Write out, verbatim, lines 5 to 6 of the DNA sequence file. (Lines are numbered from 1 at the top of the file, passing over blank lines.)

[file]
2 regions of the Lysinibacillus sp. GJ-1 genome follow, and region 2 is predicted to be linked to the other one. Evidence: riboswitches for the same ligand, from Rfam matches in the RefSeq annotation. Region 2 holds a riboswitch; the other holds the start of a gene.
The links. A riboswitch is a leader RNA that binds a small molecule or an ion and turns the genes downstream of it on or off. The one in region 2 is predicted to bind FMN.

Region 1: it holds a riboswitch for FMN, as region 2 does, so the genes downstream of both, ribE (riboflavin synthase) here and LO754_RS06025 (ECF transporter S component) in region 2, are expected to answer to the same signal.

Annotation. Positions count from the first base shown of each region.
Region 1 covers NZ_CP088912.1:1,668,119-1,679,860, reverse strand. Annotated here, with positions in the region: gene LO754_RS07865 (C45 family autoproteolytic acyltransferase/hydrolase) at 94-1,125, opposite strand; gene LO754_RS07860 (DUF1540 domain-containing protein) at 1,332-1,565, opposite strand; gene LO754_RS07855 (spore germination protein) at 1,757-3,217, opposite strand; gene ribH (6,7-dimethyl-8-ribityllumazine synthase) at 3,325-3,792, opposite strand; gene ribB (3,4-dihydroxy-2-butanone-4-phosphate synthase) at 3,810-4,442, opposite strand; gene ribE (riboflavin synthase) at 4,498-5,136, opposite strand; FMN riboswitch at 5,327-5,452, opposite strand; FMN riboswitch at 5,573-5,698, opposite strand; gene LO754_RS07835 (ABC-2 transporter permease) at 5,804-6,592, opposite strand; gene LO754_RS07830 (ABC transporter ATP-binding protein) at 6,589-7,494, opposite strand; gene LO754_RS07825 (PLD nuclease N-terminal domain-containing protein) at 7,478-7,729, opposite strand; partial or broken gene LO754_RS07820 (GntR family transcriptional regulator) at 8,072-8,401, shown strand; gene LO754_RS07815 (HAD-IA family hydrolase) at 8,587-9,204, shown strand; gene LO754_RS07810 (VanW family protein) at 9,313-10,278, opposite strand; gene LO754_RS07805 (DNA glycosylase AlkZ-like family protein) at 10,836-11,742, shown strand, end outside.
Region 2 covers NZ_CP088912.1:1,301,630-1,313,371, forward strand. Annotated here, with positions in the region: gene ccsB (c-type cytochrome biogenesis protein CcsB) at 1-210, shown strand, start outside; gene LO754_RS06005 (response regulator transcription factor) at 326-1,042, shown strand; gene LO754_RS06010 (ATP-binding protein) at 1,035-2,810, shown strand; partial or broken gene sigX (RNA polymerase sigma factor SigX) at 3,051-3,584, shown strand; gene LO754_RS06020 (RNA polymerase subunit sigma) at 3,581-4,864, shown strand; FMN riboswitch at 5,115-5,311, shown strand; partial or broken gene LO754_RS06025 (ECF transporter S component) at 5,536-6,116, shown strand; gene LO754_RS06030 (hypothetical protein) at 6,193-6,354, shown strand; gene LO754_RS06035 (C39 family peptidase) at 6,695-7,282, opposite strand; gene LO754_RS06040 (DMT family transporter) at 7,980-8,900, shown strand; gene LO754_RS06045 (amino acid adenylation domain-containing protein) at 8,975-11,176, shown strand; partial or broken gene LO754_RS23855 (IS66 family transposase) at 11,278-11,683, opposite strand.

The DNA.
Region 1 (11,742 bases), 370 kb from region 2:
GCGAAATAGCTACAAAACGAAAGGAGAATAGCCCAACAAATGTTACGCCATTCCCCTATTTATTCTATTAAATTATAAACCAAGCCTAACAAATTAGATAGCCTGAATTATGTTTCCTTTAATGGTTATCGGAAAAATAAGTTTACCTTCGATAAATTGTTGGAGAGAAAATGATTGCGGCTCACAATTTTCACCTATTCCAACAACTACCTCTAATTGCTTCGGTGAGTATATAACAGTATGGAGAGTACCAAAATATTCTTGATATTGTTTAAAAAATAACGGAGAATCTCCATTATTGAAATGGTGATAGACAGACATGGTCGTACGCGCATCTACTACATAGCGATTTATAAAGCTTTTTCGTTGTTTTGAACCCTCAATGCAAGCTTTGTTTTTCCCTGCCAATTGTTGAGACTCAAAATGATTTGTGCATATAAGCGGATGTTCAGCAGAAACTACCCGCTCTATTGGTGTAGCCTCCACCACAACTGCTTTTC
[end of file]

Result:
Region 1 covers NZ_CP088912.1:1,668,119-1,679,860, reverse strand. Annotated here, with positions in the region: gene LO754_RS07865 (C45 family autoproteolytic acyltransferase/hydrolase) at 94-1,125, opposite strand; gene LO754_RS07860 (DUF1540 domain-containing protein) at 1,332-1,565, opposite strand; gene LO754_RS07855 (spore germination protein) at 1,757-3,217, opposite strand; gene ribH (6,7-dimethyl-8-ribityllumazine synthase) at 3,325-3,792, opposite strand; gene ribB (3,4-dihydroxy-2-butanone-4-phosphate synthase) at 3,810-4,442, opposite strand; gene ribE (riboflavin synthase) at 4,498-5,136, opposite strand; FMN riboswitch at 5,327-5,452, opposite strand; FMN riboswitch at 5,573-5,698, opposite strand; gene LO754_RS07835 (ABC-2 transporter permease) at 5,804-6,592, opposite strand; gene LO754_RS07830 (ABC transporter ATP-binding protein) at 6,589-7,494, opposite strand; gene LO754_RS07825 (PLD nuclease N-terminal domain-containing protein) at 7,478-7,729, opposite strand; partial or broken gene LO754_RS07820 (GntR family transcriptional regulator) at 8,072-8,401, shown strand; gene LO754_RS07815 (HAD-IA family hydrolase) at 8,587-9,204, shown strand; gene LO754_RS07810 (VanW family protein) at 9,313-10,278, opposite strand; gene LO754_RS07805 (DNA glycosylase AlkZ-like family protein) at 10,836-11,742, shown strand, end outside.
Region 2 covers NZ_CP088912.1:1,301,630-1,313,371, forward strand. Annotated here, with positions in the region: gene ccsB (c-type cytochrome biogenesis protein CcsB) at 1-210, shown strand, start outside; gene LO754_RS06005 (response regulator transcription factor) at 326-1,042, shown strand; gene LO754_RS06010 (ATP-binding protein) at 1,035-2,810, shown strand; partial or broken gene sigX (RNA polymerase sigma factor SigX) at 3,051-3,584, shown strand; gene LO754_RS06020 (RNA polymerase subunit sigma) at 3,581-4,864, shown strand; FMN riboswitch at 5,115-5,311, shown strand; partial or broken gene LO754_RS06025 (ECF transporter S component) at 5,536-6,116, shown strand; gene LO754_RS06030 (hypothetical protein) at 6,193-6,354, shown strand; gene LO754_RS06035 (C39 family peptidase) at 6,695-7,282, opposite strand; gene LO754_RS06040 (DMT family transporter) at 7,980-8,900, shown strand; gene LO754_RS06045 (amino acid adenylation domain-containing protein) at 8,975-11,176, shown strand; partial or broken gene LO754_RS23855 (IS66 family transposase) at 11,278-11,683, opposite strand.